Package Interview Questions:-


  1. What is a package ?

Java packages are a mechanism to group Java classes that are related to each other, into the same "module" (package). When a Java project grows bigger, for instance an app or API, it is useful to split the code into multiple Java classes, and the classes into multiple Java packages.

When you divide classes into multiple Java packages, it becomes easier to figure out where a certain class you are looking for is.

A Java package is like a directory in a file system. In fact, on the disk a package is a directory. All Java source and class files of classes belonging to the same package are located in the same directory.When you divide classes into multiple Java packages, it becomes easier to figure out where a certain class you are looking for is.

Java packages can contain subpackages. Java packages can thus make up what is called a package structure. A Java package structure is like a directory structure. Its a tree of packages, subpackages and classes inside these classes. A Java package structure is indeed organized as directories on your hard drive, or as directories inside a zip file (JAR files).



  2. Creating a Java Package Structure

To create a Java package you must first create a source root directory on your hard disk. The root directory is not itself part of the package structure. The root directory contains all the Java sources that need to go into your package structure.

Once you have created a source root directory you can start adding subdirectories to it. Each subdirectory corresponds to a Java package. You can add subdirectories inside subdirectories to create a deeper package structure.



  3. Adding Classes to Packages

In order to put add Java classes to packages, you must do two things:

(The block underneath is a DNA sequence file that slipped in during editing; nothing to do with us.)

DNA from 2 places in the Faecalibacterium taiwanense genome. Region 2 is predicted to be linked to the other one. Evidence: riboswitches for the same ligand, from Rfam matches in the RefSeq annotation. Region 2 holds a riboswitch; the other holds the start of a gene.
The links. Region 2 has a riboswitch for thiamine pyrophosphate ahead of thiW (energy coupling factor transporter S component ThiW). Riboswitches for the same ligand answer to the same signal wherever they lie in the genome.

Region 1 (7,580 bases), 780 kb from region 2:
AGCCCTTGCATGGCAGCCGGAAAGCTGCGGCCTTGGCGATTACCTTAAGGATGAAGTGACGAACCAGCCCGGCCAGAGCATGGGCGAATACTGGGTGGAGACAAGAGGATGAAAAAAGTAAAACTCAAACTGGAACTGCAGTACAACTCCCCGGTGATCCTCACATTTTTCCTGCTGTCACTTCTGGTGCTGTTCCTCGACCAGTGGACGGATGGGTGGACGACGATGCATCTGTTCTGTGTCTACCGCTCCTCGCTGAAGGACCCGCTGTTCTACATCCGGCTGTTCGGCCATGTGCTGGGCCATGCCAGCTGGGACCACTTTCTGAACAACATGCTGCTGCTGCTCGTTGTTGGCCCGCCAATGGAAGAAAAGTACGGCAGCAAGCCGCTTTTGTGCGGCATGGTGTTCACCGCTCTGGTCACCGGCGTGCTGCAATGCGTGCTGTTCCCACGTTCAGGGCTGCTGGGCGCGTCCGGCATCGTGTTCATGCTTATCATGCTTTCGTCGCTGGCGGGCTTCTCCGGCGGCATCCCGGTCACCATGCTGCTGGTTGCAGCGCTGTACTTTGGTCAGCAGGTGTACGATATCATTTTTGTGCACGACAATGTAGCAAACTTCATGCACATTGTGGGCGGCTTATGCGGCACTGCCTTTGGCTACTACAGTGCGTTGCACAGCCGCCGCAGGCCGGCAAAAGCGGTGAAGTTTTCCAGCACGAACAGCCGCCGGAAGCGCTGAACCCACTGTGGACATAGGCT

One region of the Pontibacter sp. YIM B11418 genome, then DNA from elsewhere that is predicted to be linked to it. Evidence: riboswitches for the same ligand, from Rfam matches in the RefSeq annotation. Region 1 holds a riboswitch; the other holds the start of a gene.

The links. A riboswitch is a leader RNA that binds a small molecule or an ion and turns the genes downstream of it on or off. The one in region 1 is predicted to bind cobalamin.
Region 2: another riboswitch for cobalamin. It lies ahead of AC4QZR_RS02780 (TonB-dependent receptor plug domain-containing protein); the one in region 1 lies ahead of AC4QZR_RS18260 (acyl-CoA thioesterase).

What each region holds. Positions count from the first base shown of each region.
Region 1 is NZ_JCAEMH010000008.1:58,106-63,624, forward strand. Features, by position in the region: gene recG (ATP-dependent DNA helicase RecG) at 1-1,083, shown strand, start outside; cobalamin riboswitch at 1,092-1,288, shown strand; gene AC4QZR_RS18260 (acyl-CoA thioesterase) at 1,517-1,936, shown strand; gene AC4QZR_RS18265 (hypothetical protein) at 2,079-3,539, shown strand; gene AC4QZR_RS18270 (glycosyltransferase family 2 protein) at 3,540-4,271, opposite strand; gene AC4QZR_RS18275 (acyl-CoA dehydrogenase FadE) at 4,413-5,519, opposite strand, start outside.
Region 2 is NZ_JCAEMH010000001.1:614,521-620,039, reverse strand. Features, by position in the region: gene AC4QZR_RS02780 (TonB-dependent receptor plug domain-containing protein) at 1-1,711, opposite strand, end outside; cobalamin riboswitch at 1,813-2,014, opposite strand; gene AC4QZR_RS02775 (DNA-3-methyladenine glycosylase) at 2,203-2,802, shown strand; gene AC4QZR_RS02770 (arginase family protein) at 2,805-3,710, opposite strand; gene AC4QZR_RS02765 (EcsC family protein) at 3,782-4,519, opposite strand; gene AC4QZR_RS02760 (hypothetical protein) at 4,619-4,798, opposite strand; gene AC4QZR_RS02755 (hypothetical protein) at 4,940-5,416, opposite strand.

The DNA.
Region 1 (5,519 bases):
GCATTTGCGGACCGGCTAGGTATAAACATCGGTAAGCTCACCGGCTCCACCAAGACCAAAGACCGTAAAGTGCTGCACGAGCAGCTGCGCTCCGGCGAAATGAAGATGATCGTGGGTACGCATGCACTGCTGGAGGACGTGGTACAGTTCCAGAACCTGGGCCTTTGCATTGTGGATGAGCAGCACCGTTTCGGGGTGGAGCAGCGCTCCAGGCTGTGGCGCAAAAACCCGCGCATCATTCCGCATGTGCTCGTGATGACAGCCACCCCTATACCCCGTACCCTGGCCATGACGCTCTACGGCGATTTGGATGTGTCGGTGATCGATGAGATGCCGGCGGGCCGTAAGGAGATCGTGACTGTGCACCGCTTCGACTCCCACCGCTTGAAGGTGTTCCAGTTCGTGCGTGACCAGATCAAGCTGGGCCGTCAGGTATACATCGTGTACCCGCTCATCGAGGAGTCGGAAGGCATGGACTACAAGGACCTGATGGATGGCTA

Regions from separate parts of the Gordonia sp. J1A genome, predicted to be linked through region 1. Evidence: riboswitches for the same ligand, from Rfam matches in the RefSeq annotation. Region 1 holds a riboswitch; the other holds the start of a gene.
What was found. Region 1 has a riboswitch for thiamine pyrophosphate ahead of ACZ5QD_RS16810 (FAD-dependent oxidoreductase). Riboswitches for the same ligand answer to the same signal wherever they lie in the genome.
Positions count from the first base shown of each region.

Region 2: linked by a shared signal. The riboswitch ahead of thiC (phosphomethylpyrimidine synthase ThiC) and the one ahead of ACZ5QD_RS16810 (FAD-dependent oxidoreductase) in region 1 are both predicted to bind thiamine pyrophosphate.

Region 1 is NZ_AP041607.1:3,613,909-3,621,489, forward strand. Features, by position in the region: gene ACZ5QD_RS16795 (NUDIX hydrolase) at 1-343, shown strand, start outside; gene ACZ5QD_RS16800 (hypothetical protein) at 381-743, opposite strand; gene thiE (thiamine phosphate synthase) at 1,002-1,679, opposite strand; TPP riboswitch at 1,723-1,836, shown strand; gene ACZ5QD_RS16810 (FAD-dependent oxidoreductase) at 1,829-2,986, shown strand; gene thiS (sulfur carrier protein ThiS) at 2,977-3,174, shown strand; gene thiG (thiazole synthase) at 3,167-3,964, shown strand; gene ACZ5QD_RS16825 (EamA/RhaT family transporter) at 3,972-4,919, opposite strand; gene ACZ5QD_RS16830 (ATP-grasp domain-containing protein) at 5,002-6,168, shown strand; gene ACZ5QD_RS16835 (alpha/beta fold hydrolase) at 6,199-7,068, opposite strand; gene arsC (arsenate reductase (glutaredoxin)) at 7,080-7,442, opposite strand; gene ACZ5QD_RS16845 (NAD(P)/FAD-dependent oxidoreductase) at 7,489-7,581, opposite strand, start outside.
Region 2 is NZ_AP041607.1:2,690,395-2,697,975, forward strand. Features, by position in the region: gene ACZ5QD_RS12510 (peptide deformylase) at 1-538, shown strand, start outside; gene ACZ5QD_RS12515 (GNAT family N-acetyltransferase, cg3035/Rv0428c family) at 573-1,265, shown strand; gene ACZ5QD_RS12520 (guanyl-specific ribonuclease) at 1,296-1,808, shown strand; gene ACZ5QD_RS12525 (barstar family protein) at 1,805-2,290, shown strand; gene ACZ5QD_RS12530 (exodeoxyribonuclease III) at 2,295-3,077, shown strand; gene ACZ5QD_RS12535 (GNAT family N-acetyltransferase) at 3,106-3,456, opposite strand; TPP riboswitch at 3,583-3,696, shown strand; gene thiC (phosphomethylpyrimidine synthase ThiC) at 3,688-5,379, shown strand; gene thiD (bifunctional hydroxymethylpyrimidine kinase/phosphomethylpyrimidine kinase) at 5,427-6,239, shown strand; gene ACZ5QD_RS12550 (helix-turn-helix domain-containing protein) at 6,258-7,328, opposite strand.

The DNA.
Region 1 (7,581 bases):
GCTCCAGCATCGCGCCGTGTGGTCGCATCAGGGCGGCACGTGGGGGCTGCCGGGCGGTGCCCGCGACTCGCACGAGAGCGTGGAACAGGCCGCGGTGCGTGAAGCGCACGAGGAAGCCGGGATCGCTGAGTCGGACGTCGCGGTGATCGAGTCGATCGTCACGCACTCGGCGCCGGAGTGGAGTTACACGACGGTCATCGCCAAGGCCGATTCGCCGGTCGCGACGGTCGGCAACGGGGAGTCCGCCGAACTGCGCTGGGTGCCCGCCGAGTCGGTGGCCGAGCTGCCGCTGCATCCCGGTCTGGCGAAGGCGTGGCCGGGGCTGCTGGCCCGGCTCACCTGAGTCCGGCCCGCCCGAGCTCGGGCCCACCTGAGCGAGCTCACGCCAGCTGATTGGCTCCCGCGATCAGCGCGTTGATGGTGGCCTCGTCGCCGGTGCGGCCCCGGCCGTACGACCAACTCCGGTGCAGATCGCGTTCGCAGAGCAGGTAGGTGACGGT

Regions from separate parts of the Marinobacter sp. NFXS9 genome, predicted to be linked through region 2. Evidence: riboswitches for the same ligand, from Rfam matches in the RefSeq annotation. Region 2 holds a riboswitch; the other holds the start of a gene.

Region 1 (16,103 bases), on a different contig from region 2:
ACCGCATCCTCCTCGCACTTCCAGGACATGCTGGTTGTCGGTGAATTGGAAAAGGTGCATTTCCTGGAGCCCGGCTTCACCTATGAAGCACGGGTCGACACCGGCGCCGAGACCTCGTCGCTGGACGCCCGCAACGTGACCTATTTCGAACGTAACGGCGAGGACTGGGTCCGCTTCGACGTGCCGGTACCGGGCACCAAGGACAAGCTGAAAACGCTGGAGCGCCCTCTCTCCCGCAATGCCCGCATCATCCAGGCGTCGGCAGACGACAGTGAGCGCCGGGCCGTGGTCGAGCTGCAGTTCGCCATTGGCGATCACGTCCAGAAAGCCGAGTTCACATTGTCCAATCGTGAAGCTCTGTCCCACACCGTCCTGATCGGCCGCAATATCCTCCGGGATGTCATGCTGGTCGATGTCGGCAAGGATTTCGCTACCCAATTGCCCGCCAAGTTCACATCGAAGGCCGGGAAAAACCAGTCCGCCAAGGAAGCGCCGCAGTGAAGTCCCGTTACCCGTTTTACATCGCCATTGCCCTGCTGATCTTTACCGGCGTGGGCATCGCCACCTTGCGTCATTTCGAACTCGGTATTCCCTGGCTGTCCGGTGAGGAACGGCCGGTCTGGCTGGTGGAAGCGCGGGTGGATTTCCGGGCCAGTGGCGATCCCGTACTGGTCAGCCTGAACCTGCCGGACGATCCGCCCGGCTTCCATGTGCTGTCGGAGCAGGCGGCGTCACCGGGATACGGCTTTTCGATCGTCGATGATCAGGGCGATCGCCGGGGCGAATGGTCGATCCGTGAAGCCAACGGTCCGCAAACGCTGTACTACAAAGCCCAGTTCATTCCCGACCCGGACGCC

1. Put the Java source file inside a directory matching the Java package you want to put the class in.

2. Declare that class as part of the package.

Putting the Java source file inside a directory structure that matches the package structure, is pretty straightforward. Just create a source root directory, and inside that, create directories for each package and subpackage recursively. Put the class files into the directory matching the package you want to add it to.

When you have put your Java source file into the correct directory (matching the package the class should belong to), you have to declare inside that class file, that it belongs to that Java package. Here is how you declare the package inside a Java source file:
package com.jenkov.navigation;

public class Page {
.
}

The first line in the code above (in bold) is what declares the class Page as belonging to the package com.jenkov.navigation.



  4. Java Package Naming Conventions

Java packages are always written in lowercase letters. Not like Java classes, where the first letter is usually a capital letter.

To avoid creating packages with the same names as other public Java packages it is recommended that you start your package hierarchy with the reverse domain name of your company.

For instance, since the domain name of my company is jenkov.com I should start with a package structure called com.jenkov. In other words, a top level package named com with a subpackage inside called jenkov



  5. Importing All Classes From Another Package

If you need to use a lot of classes from a certain Java package, importing them one at a time results in a lot of import statements. It is possible to import all classes of a package using the * character instead of a class name. Here is how such an import statement looks:

import anotherpackage.util.*;



  6. Using Classes via Their Fully Qualified Class Name

It is possible to use a class from another package without importing it with an import statement. You can write the fully qualified class name instead of just the name of the class itself.

The fully qualified class name consists of the full package path down to the subclass containing the class, and also including the class name itself. The fully qualified class name is also what you would write in an import statement. For instance:

anotherpackage.util.TimeUtil;



  7. Built-in Java Packages

The Java platform comes with a lot of built-in Java packages. These packages contain classes for all kinds of purposes that programmers often need, like reading and writing files from the local hard disk, sending and receiving data over networks and the internet, connecting to databases, and many, many other things.


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